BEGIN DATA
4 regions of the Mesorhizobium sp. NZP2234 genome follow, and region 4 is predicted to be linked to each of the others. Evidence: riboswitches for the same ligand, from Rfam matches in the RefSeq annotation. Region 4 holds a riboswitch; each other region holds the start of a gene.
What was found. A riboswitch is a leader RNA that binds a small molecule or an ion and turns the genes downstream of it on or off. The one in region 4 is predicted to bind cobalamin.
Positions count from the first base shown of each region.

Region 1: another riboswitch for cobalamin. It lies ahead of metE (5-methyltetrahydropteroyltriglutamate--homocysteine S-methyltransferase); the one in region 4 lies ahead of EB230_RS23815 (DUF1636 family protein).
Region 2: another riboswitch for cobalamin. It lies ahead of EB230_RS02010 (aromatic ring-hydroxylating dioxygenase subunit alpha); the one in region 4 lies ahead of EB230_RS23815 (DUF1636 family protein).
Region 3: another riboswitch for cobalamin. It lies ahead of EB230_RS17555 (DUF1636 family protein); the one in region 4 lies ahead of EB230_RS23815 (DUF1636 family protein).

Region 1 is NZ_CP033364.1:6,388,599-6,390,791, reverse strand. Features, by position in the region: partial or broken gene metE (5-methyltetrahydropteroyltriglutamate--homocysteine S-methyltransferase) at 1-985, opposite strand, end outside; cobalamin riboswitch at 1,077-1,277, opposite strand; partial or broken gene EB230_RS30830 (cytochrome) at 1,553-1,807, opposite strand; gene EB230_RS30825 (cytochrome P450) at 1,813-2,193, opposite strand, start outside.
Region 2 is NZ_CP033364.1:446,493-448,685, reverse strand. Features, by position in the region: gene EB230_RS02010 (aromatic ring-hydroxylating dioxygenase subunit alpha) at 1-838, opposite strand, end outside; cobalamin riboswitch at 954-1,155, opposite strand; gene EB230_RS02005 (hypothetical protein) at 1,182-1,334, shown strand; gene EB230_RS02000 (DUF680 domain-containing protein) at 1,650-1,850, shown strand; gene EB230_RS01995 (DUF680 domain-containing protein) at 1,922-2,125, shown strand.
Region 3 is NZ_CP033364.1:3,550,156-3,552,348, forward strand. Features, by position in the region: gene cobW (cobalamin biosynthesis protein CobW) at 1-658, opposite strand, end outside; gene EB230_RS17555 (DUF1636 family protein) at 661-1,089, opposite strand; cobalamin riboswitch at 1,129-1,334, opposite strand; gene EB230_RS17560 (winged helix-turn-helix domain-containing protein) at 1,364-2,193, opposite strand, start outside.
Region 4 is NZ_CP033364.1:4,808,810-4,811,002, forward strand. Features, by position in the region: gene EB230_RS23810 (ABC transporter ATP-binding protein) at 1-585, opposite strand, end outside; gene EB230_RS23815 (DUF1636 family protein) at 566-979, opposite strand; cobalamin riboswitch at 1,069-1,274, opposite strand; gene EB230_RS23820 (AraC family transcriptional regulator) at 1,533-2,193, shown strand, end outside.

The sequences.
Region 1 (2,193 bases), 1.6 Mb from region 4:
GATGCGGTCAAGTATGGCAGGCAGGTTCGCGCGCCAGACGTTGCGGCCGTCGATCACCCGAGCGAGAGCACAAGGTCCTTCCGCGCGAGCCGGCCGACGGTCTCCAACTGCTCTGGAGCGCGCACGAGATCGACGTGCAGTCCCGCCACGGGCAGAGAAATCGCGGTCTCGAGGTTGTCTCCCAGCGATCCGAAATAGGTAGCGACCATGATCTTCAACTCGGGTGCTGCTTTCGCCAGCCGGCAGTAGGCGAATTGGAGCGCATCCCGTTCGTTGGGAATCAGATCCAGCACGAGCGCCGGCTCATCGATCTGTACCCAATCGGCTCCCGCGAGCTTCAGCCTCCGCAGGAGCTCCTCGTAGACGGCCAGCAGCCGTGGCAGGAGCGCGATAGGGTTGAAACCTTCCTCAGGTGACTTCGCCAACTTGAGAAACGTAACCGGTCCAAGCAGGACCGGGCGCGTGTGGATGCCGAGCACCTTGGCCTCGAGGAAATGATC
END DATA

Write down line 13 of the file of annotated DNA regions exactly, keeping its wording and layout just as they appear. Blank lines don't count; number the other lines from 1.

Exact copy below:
GATGCGGTCAAGTATGGCAGGCAGGTTCGCGCGCCAGACGTTGCGGCCGTCGATCACCCGAGCGAGAGCACAAGGTCCTTCCGCGCGAGCCGGCCGACGGTCTCCAACTGCTCTGGAGCGCGCACGAGATCGACGTGCAGTCCCGCCACGGGCAGAGAAATCGCGGTCTCGAGGTTGTCTCCCAGCGATCCGAAATAGGTAGCGACCATGATCTTCAACTCGGGTGCTGCTTTCGCCAGCCGGCAGTAGGCGAATTGGAGCGCATCCCGTTCGTTGGGAATCAGATCCAGCACGAGCGCCGGCTCATCGATCTGTACCCAATCGGCTCCCGCGAGCTTCAGCCTCCGCAGGAGCTCCTCGTAGACGGCCAGCAGCCGTGGCAGGAGCGCGATAGGGTTGAAACCTTCCTCAGGTGACTTCGCCAACTTGAGAAACGTAACCGGTCCAAGCAGGACCGGGCGCGTGTGGATGCCGAGCACCTTGGCCTCGAGGAAATGATC